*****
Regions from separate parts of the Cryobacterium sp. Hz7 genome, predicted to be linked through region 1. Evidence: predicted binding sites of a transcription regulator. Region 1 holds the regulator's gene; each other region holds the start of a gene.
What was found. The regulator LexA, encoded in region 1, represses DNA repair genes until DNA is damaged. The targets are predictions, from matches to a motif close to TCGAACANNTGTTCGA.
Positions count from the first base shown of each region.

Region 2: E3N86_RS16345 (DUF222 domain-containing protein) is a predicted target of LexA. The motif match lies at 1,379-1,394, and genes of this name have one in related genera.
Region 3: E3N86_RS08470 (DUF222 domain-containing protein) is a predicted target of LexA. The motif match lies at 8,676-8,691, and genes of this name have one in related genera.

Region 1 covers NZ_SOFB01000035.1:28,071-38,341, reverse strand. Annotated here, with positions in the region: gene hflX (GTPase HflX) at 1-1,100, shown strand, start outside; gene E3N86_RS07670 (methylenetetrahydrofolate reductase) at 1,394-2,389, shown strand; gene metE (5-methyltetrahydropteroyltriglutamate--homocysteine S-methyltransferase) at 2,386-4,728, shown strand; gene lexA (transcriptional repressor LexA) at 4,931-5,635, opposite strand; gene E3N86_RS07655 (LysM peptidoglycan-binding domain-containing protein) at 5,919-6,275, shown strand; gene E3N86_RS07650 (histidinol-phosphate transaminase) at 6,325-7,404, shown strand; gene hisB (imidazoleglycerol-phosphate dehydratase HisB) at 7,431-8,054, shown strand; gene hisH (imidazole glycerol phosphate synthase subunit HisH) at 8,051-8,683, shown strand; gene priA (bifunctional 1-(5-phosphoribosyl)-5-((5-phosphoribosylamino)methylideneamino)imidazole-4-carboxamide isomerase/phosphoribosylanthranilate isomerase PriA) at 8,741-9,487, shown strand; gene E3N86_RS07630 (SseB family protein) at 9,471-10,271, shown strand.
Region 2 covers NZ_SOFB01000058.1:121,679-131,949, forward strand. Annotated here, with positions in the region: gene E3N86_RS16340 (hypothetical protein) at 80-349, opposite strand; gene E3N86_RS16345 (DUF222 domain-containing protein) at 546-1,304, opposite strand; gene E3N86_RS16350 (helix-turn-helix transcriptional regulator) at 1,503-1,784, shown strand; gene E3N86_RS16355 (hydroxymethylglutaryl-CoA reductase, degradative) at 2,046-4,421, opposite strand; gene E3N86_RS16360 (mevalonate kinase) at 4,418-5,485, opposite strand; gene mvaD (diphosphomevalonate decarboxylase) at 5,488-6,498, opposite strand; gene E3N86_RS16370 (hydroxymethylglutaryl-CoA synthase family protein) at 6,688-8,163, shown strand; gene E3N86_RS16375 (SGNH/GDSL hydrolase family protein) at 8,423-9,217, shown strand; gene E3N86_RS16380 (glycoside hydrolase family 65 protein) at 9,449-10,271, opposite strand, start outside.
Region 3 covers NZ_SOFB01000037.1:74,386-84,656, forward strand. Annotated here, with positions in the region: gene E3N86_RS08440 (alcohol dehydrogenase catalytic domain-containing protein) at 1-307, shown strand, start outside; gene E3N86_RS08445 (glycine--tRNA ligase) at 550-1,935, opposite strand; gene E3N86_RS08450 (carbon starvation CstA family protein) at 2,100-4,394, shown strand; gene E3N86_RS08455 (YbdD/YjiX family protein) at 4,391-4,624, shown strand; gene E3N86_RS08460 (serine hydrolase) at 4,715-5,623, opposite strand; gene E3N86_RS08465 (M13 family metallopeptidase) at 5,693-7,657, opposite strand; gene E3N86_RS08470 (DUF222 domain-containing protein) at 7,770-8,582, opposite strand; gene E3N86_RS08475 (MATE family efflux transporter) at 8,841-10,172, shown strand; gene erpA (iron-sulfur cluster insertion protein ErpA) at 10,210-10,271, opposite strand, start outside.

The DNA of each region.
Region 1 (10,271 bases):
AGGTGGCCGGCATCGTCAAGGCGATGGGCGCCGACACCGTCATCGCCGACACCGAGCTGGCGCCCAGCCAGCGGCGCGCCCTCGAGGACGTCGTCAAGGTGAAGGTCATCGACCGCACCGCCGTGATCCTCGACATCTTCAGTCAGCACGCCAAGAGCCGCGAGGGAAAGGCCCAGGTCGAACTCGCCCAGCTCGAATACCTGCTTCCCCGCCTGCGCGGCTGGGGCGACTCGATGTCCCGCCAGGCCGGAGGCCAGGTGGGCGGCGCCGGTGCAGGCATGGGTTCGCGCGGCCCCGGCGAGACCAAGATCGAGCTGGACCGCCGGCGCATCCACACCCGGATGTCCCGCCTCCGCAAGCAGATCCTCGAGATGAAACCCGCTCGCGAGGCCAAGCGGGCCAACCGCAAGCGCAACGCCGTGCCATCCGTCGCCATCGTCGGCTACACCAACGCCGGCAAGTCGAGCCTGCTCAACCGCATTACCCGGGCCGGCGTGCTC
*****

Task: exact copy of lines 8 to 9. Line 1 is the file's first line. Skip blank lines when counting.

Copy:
Region 3 covers NZ_SOFB01000037.1:74,386-84,656, forward strand. Annotated here, with positions in the region: gene E3N86_RS08440 (alcohol dehydrogenase catalytic domain-containing protein) at 1-307, shown strand, start outside; gene E3N86_RS08445 (glycine--tRNA ligase) at 550-1,935, opposite strand; gene E3N86_RS08450 (carbon starvation CstA family protein) at 2,100-4,394, shown strand; gene E3N86_RS08455 (YbdD/YjiX family protein) at 4,391-4,624, shown strand; gene E3N86_RS08460 (serine hydrolase) at 4,715-5,623, opposite strand; gene E3N86_RS08465 (M13 family metallopeptidase) at 5,693-7,657, opposite strand; gene E3N86_RS08470 (DUF222 domain-containing protein) at 7,770-8,582, opposite strand; gene E3N86_RS08475 (MATE family efflux transporter) at 8,841-10,172, shown strand; gene erpA (iron-sulfur cluster insertion protein ErpA) at 10,210-10,271, opposite strand, start outside.

The DNA of each region.